This is a translation of my previous article. Thanks to Christine, Tony of Hinckley (their work) and Tony Wallis.
If today it has all the common characteristics of a rural community, Vieille-Lyre until the middle of the 19th century showed a fairly unique socio-professional composition. The village lived off the land and in consequence supported a strong population of farmers and farm labourers. In that (there is) nothing out of the ordinary. On the contrary, one could pick out two more numerically important groups: woodworkers and ironworkers. Knowing that, one does not see the stained glass window in the church of Vieille-Lyre in the same light.
The proximity of the forests of Breteuil and Conches explains the number of woodworkers (“artisans du bois”) before 1850 (there are still several of them). In these woods one came across woodcutters, charcoal burners and carters who took the carbon and wood to the outside. Wood which served for heating homes, for the carpenters of Vieille-Lyre and for the blacksmiths.
The ironworkers formed an important group. In the second half of the 18th century it seemed to be at least as numerous as the labourers and the day workers. In the following months we will revisit this metalworking activity, important in the lyroise history. Some craftsmen worked at home. They had at their disposal a small number of tools which enabled them to produce hammers, pliers, spindles for wool and cotton and nails. In the documents of the period, they are often called “cloutiers” (nail makers), sometimes “serruriers” (locksmiths). Others from Lyre worked on the Trisay forges though there is almost nothing left of them today.
The stained glasses in the church
And the women? The census of 1836 shows a number of spinners among the Lyroises whilst an ancient text (1789) indicates that the canton of Neuve-Lyre (yes, yes, the village was county town of the canton under the Revolution) numbered many textile makers that is to say weavers of cloth. What did they spin and weave? Cotton? No, that concerned instead the Seine-Maritime. Flax? No, that was not cultivated in the Pays d’Ouche for two hundred years. Wool then? Yes, the number of sheep bred in the region in the past would lead one to assume that. But that is not all. The women equally made use of hemp. One forgets that this plant, known these days for its controversial use, in the past served to make spun products. In general the dilapidated lyroise peasant houses had a corner on the outside devoted to this cultivation. In the 18th century, on the borders of Risle in la Neuve-Lyre, they were not simply corners but whole plots of land devoted to hemp: the “chennevières” (hempfields). However, unlike flax, hemp was the ‘textile of the poor’. It was used to make cloth for ships. The place of spinning and weaving was in the home and not in the factory. Simple equipment was sufficient to carry out this task: a distaff for the wool, a spinning wheel for the hemp.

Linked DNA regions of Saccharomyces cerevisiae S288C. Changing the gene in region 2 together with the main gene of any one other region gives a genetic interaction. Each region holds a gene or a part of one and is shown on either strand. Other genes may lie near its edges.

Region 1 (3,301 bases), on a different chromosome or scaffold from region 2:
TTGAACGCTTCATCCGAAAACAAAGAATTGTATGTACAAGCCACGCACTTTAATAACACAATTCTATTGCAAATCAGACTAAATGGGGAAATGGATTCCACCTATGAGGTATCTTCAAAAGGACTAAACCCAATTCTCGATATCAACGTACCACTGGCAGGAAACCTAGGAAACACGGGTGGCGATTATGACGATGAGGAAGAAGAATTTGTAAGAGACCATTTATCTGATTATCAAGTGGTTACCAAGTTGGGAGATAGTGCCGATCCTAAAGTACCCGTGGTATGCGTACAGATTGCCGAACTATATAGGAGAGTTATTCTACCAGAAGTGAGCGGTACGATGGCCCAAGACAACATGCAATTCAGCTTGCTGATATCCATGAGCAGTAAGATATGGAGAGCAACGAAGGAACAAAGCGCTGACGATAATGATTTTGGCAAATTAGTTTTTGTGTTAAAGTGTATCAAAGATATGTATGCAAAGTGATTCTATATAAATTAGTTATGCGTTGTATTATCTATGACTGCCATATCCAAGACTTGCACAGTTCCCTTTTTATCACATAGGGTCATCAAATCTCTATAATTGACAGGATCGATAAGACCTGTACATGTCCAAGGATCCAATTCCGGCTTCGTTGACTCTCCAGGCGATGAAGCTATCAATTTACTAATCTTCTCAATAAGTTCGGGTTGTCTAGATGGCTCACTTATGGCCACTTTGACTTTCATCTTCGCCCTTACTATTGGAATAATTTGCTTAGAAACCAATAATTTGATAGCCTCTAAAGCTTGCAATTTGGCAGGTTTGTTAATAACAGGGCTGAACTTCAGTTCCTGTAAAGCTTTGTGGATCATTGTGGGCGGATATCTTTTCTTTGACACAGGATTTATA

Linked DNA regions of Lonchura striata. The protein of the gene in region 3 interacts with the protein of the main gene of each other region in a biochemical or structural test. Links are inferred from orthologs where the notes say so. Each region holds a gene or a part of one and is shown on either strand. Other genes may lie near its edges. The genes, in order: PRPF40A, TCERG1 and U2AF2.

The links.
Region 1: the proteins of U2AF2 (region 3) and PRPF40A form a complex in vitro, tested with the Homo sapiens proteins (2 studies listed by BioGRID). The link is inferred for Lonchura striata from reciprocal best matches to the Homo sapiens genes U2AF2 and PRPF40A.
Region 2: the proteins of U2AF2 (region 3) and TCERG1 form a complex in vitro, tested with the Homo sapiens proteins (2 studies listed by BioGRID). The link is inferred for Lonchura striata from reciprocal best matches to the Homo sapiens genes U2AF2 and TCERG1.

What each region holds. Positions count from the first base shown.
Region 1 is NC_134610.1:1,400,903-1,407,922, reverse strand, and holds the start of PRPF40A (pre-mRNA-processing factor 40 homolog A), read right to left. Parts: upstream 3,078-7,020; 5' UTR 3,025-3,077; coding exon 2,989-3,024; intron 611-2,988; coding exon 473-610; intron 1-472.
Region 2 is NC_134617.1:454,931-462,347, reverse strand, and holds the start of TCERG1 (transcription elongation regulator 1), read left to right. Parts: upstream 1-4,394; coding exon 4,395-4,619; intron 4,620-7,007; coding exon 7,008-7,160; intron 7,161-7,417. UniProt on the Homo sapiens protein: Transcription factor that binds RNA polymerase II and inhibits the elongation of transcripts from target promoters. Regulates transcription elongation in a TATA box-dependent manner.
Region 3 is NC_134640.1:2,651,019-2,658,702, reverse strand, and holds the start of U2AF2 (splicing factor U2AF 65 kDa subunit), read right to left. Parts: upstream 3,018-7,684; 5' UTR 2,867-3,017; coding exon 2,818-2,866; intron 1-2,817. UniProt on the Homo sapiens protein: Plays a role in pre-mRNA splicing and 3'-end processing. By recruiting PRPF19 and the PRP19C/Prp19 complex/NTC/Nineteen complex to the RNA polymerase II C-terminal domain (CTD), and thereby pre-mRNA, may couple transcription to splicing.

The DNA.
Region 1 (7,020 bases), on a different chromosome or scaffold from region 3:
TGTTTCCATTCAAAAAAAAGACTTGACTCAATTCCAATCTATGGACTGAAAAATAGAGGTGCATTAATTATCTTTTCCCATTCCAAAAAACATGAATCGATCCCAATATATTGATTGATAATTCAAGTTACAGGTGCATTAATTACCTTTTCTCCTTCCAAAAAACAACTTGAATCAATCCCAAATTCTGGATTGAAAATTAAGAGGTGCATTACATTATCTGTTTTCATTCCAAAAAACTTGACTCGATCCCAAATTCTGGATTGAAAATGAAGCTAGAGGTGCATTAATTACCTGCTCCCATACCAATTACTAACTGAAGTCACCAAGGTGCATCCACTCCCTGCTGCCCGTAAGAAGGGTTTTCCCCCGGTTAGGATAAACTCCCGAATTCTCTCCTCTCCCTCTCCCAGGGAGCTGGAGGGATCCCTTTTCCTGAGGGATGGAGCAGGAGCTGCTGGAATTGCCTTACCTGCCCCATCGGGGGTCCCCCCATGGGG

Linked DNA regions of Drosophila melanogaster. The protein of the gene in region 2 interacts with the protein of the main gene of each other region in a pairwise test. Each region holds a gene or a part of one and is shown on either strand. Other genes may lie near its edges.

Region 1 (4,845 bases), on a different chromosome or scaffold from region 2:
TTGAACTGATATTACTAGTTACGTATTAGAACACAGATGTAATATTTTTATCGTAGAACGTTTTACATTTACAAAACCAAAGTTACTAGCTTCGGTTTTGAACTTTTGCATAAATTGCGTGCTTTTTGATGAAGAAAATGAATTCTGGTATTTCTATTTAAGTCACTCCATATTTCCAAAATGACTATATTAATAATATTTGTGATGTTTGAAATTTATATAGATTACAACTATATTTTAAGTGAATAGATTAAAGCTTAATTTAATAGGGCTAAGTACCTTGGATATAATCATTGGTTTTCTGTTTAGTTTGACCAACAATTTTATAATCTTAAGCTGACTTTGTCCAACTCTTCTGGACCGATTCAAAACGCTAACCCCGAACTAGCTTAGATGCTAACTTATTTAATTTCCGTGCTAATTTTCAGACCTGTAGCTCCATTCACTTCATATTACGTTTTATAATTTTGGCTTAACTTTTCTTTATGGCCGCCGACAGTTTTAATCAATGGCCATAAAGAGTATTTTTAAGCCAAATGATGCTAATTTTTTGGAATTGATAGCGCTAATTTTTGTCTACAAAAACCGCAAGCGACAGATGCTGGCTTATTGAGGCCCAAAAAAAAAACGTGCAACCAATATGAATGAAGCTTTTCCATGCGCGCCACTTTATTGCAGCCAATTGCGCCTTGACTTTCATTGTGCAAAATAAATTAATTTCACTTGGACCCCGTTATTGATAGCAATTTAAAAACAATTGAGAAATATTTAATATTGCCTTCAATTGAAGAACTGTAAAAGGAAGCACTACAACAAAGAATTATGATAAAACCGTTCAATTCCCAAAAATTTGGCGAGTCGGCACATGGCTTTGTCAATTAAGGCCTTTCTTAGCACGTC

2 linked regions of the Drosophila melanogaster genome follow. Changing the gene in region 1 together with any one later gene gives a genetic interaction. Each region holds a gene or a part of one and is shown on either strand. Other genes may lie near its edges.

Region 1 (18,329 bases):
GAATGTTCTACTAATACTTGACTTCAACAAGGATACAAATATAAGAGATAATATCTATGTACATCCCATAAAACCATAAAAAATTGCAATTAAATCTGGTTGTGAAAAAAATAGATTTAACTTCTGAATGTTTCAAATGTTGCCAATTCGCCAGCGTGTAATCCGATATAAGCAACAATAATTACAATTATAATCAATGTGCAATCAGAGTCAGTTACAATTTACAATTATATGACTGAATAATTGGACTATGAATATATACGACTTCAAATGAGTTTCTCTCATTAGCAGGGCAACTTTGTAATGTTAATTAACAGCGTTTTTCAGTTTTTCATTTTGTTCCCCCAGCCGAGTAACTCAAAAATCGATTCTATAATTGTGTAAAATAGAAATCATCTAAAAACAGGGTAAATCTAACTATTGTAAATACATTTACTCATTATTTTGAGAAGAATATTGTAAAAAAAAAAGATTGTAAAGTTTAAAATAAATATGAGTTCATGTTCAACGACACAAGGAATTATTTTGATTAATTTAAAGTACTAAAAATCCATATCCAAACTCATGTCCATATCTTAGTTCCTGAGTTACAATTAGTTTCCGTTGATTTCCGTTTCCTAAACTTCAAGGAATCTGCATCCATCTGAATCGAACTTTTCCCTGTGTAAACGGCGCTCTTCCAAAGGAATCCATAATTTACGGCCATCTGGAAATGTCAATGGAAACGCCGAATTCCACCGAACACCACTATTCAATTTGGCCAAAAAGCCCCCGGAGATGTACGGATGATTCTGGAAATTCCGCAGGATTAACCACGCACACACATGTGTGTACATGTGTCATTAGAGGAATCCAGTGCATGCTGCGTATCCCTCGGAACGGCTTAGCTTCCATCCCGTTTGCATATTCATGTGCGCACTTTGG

Owing to the variety of its population, Vieille-Lyre was not therefore a village like others. After these explanations, it is possible to see one of the windows of the church of Vieille-Lyre in a new light. You have surely already passed close by it, you have perhaps sat under its multicoloured light without noticing it. It is true that, like its neighbours, it is not particularly worthy of interest. It is an ordinary work in the characteristic style of the 19th century. All the same this stained glass window should attract your attention. Installed on the south side (the side of the town hall), the glassmaker represents in effect the Virgin, the infant Jesus and Joseph in a configuration, which is, to my knowledge, very rare. Mary spins with her distaff, Joseph is leaning over his carpenter’s table while Jesus prepares to drive a nail into a wooden cross. The spinner, the carpenter, the nail, doesn’t this remind you of something? Behind this religious scene there is revealed in reality a representation of a lyroise family. And this is surely not by chance. I think that this window has been created to celebrate the work of numerous parishioners. Is it not the most touching work of art in the church of St Peter?